Wouldn’t it be amazing to see a headline like that and know that you could find that most elusive of wardrobe staples “The Perfect White Shirt”? It’s right up there with “The Perfect Little Black Dress”. Of course, one person’s perfection is another person’s ill-fitting. And therein lies the problem. Indeed, there are so many different facets of what would make perfection, from material, to pattern, to fit, to sleeve length. And that doesn’t even take consideration of price or availability. So, in a quest to find “The Perfect White Shirt” it is important to think about what would constitute a perfect shirt for you.
Consider the following. A white shirt is the ultimate in versatile wardrobe staple. You can wear it with a pair of jeans to dress them up and totally nail the smart casual look. You can wear it untucked over a pair of your favourite shorts, even tying it into a tummy-knot to rock that beach-casual, just-jumped-out-of-bed look. Or you can wear it with a crisp suit or tailored trousers and not look out of place in any boardroom. So, considering it’s ability to suit so many sartorial occasions, getting it right is pretty important.
Let’s break it down, in the quest for understanding perfection. Ideally, every white shirt should have a full sleeve, or at the least a 3-4 length sleeve. This will enable you to maintain that boardroom chic, whilst also allowing you to roll the sleeves up if you are looking for a more informal look.
Which gets me on to how to perfect the sleeve roll. The ultimate way to make an amazing shirt look tawdry is to get the sleeve roll wrong. If you feel you want to shorten the sleeve length, fold the sleeve up by the width of the cuff. Continue to fold over until you get your desired length. This will ensure that the cuff rolls are neat and lie flat against your arm. However, to avoid that arm skin bulging out the end of your shirt look, a maximum of three cuff-widths is the most you should go. Any more and you run the risk of a pseudo-hulk moment as the shirt seams give way to the over-tight cuffs. One best avoided, I am sure you will agree.
Now, let’s consider the material. Whilst white shirts come in a myriad of different materials, you should consider what you will typically be wearing under the shirt. Even with the simplest t-shirt bra, without a good quality fabric, you will potentially be presenting the world with a different view than you intended. Of course you may be actually intending to rock the 90’s bra peeking out of shirt look, in which case, rock on. No judgement here…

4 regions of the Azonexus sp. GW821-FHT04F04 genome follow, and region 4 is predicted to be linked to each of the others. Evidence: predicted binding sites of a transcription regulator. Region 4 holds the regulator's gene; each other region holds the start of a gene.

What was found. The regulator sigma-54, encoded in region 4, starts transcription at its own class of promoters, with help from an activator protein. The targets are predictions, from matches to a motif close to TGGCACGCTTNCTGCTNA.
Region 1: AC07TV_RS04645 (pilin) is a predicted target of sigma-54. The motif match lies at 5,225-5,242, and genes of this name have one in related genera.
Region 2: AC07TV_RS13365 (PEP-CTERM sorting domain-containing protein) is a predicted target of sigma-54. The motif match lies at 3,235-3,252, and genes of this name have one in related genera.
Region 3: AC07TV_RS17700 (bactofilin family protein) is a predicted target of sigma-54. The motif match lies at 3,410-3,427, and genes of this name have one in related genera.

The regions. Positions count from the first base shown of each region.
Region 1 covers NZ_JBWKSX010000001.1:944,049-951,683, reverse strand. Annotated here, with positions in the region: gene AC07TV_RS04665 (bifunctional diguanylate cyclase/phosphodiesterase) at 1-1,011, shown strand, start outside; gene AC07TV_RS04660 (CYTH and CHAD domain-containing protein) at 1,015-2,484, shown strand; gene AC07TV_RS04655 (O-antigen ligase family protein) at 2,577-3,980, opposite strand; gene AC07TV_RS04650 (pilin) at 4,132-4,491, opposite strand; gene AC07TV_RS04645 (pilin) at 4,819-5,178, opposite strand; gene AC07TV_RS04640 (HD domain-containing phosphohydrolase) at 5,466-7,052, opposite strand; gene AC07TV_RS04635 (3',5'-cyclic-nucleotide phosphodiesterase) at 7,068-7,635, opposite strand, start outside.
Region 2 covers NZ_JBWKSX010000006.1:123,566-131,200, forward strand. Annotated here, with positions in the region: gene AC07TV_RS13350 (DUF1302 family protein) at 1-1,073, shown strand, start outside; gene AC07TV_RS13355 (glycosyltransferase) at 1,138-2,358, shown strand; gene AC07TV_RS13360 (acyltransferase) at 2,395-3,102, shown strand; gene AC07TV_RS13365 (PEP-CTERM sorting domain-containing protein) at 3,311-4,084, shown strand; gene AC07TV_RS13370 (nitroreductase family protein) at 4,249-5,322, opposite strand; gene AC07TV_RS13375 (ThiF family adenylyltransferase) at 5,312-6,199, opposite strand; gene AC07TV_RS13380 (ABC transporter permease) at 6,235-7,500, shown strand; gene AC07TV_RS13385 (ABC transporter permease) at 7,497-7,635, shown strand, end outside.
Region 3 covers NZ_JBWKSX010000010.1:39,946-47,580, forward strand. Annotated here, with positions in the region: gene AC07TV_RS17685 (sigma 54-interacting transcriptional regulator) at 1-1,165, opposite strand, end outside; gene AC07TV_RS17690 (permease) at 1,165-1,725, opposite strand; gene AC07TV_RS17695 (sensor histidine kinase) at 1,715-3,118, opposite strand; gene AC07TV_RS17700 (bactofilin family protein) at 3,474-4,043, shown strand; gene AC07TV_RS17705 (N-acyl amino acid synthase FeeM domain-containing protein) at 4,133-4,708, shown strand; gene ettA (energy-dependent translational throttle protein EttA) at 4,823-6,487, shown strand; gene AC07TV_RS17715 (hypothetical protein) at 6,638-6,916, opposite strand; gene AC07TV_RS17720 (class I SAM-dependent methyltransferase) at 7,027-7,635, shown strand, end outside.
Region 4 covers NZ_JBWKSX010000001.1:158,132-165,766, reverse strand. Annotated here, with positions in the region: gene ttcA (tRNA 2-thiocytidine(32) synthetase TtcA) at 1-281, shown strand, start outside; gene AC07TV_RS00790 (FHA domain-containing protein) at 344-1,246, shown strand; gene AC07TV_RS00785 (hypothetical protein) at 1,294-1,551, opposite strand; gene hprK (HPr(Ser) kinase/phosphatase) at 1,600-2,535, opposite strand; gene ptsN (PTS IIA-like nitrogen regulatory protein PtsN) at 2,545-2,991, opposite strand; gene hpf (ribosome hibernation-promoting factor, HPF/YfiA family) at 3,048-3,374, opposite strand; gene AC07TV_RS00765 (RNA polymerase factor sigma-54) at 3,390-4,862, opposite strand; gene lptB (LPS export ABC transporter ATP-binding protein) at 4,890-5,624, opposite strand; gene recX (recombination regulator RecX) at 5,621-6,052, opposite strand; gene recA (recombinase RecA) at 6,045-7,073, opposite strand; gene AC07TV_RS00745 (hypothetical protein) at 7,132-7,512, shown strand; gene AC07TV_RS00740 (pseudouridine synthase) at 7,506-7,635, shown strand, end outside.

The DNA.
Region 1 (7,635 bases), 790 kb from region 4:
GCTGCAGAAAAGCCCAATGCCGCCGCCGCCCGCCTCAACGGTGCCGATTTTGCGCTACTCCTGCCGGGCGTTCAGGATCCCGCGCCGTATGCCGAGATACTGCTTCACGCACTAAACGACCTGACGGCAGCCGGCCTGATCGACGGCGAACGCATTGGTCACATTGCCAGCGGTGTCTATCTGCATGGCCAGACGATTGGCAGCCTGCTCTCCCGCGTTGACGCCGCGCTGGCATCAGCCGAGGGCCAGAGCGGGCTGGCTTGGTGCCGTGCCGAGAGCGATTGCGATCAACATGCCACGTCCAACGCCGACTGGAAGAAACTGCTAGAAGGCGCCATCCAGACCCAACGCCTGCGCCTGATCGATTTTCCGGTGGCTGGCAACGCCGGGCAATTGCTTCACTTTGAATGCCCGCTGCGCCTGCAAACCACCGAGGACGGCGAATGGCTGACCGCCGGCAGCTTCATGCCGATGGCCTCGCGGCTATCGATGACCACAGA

But assuming you are not attempting to recreate those halcyon days of bra-popping, double-breasted jacket-wearing goodness, a good quality cotton shirt should be enough to avoid spicing up your life. We suggest completing the light test. Most fitting rooms will be well lit to show the clothes off to their best advantage. You can use this to your advantage by holding the shirt up towards the light and placing your other hand on the other side of the shirt. If you can see your fingers in detail, the shirt is likely to be a bit revealing. Consider buying an alternative to avoid presenting your lingerie to the masses.
And finally, but perhaps most importantly, the perfect white shirt should also fit you well. This doesn’t mean it has to cling like a second skin, but it should also not make you look like you have suddenly gained 5kgs. It is one of those rarities in life that a half-tuck, or a tuck in and pull back out again makes you appear streamlined. In fact, much more likely is that the end effect is less flattering rather than more. If when you try it on, the shirt reaches only to the hip line, it has been designed to be worn outside of your clothes. Whilst you can still tuck it in, you may find yourself constantly re-tucking all day. All other shirts are longer and have been designed to be worn tucked in, and will almost certainly provide the best silhouette if worn that way.
So now you have it. A beautiful shirt, with adaptable sleeves, that won’t cause your mother to make comments about ‘being able to see your breakfast’, and with the right fit. Surely such a shirt has to cost a fortune, right?
Well, no actually. A perfect quality shirt doesn’t have to break the bank. It is pretty rare for people to get shirts tailored for them, and buying off-the-rack is pretty normal! There is a range of potential price tags available, with the majority of female professional shirts retailing somewhere between $80 to $200. Of course, being off the rack, the shirt wasn’t specifically designed with you in mind.
And that is where StopTheGape comes in, to instantly turn your beautiful, versatile white shirt into one that is tailored for you, whilst no one knows you are wearing it. Mrs Mia Wallace could have used one for sure.